By Norah Glickstein
“O yeah, my grandma used to do that — tatting, right?”
Sorry, no. It’s a question I hear 3-10 times per hour as I sit working at my lacemaking demonstrations, such as the one scheduled in Louisville, KY, this year on July 17-19th as part of the Jane Austen Festival, hosted by the Greater Louisville Jane Austen Society. Definite kudos to your grandmother for being a craftwise woman, and kudos to you for recognizing lacemaking, but tatting is about 180º from what I do, which is bobbin-lacemaking.
For one thing, I don’t hold a single strand of thread on a shuttle in my hand, knotting around itself…tatting is a nice, portable craft. Bobbin lace, however, relies on multiple threads braiding or weaving together, each of which is controlled by its own bobbin “handle”. Sure, some patterns are very simple and have fewer than 2 dozen bobbins. These patterns were worked by children in the past. Most of the patterns I work are upwards of 70 bobbins, and several have been over several hundred!
What 300+ bobbins looks like.
Another difference is the purpose of these methods in history. Tatting was developed around 200 years ago as a home-made, hobby-level craft used to trim simple garments and household items. Conversely, bobbin lace was developed as a trade more than 500 years ago. Those fantastic collars and ruffs we see on the paintings of the 16th, 17th, and 18th centuries? Bobbin lace. Sure, there’s some needle lace in there as well (an embroidery technique, really), but trust me, not a single line of tatting to be seen.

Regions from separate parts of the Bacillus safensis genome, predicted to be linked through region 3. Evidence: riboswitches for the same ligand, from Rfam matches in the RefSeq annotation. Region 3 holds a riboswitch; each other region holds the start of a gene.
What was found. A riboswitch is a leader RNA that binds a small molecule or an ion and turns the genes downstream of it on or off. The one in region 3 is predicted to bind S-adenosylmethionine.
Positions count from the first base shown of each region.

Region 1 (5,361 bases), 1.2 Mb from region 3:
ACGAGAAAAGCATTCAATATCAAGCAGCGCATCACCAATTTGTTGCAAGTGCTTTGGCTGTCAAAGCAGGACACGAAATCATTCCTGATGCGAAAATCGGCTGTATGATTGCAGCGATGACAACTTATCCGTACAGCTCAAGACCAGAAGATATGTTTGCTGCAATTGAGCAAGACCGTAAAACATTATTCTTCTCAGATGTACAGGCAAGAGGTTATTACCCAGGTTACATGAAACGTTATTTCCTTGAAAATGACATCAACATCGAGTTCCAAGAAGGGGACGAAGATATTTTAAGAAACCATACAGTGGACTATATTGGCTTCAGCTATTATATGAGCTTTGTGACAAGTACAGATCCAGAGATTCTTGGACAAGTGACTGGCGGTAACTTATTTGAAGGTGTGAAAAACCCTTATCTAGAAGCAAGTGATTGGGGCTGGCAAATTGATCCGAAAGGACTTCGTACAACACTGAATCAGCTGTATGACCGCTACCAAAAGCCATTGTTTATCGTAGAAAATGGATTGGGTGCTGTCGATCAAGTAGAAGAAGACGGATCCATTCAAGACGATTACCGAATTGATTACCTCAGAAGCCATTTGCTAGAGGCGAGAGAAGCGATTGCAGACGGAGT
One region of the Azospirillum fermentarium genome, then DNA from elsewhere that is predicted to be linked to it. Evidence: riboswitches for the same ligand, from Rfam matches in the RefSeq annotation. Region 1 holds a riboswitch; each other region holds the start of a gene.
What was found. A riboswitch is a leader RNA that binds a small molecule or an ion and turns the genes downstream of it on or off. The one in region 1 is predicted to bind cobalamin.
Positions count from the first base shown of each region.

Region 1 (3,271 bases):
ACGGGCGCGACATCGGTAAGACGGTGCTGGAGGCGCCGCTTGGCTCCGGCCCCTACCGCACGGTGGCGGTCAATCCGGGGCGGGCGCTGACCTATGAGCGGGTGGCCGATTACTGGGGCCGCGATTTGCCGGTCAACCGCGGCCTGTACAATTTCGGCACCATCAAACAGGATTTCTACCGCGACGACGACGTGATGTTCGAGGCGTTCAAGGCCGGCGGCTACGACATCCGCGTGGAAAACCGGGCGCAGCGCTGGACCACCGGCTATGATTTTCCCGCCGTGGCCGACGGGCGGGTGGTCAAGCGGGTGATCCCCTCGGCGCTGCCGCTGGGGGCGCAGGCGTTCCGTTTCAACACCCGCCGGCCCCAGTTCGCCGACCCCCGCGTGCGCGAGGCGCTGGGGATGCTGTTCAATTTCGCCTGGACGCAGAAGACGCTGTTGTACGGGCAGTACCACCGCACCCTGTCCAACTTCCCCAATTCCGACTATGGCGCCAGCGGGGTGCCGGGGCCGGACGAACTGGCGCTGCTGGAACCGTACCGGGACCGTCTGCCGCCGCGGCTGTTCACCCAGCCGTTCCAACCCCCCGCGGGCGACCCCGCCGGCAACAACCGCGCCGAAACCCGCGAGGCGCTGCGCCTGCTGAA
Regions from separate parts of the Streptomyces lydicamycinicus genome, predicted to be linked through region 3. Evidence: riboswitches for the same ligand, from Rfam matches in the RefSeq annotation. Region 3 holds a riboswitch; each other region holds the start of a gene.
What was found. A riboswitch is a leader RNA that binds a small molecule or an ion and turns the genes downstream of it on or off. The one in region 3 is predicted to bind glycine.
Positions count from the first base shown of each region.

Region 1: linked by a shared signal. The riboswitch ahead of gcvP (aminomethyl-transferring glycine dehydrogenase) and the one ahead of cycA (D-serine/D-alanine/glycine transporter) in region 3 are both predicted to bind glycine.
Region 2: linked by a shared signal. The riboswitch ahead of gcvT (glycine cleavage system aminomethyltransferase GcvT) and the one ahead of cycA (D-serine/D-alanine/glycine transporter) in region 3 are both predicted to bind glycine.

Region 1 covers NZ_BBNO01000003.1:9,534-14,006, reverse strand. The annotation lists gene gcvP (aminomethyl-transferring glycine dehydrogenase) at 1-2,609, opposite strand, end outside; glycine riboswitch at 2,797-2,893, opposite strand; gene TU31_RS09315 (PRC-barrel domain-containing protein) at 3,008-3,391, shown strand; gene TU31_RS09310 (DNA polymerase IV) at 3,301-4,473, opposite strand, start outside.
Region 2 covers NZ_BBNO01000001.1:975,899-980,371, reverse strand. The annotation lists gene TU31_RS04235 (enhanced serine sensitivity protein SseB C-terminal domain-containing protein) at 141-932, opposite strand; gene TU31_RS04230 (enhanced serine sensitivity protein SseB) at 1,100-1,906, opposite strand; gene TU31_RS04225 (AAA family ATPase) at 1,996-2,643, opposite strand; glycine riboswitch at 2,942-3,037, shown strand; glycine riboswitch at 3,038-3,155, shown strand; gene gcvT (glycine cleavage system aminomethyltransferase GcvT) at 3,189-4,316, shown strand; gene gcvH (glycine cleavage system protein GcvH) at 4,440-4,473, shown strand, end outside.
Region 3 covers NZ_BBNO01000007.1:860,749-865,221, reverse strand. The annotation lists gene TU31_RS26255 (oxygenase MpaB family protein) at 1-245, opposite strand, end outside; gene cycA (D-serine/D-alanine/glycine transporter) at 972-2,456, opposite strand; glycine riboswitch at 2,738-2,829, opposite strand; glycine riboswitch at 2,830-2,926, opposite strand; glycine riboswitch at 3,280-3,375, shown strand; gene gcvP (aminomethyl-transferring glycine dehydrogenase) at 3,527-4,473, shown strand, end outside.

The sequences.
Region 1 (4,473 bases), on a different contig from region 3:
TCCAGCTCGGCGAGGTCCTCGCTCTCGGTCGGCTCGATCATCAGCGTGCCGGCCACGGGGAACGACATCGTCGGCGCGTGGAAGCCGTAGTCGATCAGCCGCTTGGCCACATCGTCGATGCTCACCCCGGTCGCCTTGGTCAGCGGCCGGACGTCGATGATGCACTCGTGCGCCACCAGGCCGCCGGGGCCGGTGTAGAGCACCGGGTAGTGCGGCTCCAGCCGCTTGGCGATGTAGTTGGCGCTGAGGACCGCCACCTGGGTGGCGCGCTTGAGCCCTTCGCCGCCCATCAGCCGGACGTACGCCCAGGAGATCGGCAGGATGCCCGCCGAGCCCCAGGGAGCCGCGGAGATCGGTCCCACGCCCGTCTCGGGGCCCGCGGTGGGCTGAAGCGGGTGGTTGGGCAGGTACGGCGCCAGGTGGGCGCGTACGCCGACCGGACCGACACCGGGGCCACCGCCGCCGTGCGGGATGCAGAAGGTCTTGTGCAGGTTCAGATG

I am also frequently asked what I do with my lace. After all, we don’t live in a lacy culture in 2016. Most of what I produce is applied to my reproduction gowns; after all, they’re entirely hand-sewn, why not go for the next level of authenticity and adorn them with appropriate lace? Some, I give away as gifts to treasured friends and family. However, the end product is not the focus of my presentation. What I aim to do is bring to visitors at these 18th and 19th-century events a taste of a textile trade which is not seen in modern times. A little taste of social history is what I offer, placing a woman’s trade in the context of the time-period of the event, representing eras when there weren’t a lot of trades open to women. And if I can bring a little art to someone’s day at the same time, well that’s a bonus.
1000 pins, approximately 140 bobbins – the project I’ll be working on at
The 8th Annual Jane Austen Festival
561 Blankenbaker Lane,
July 15, 16 & 17, 2016
Norah will be working on her bobbin lacemaking project throughout the day on Saturday, July 16th, and Sunday, July 17th, on the First Floor of the Main House.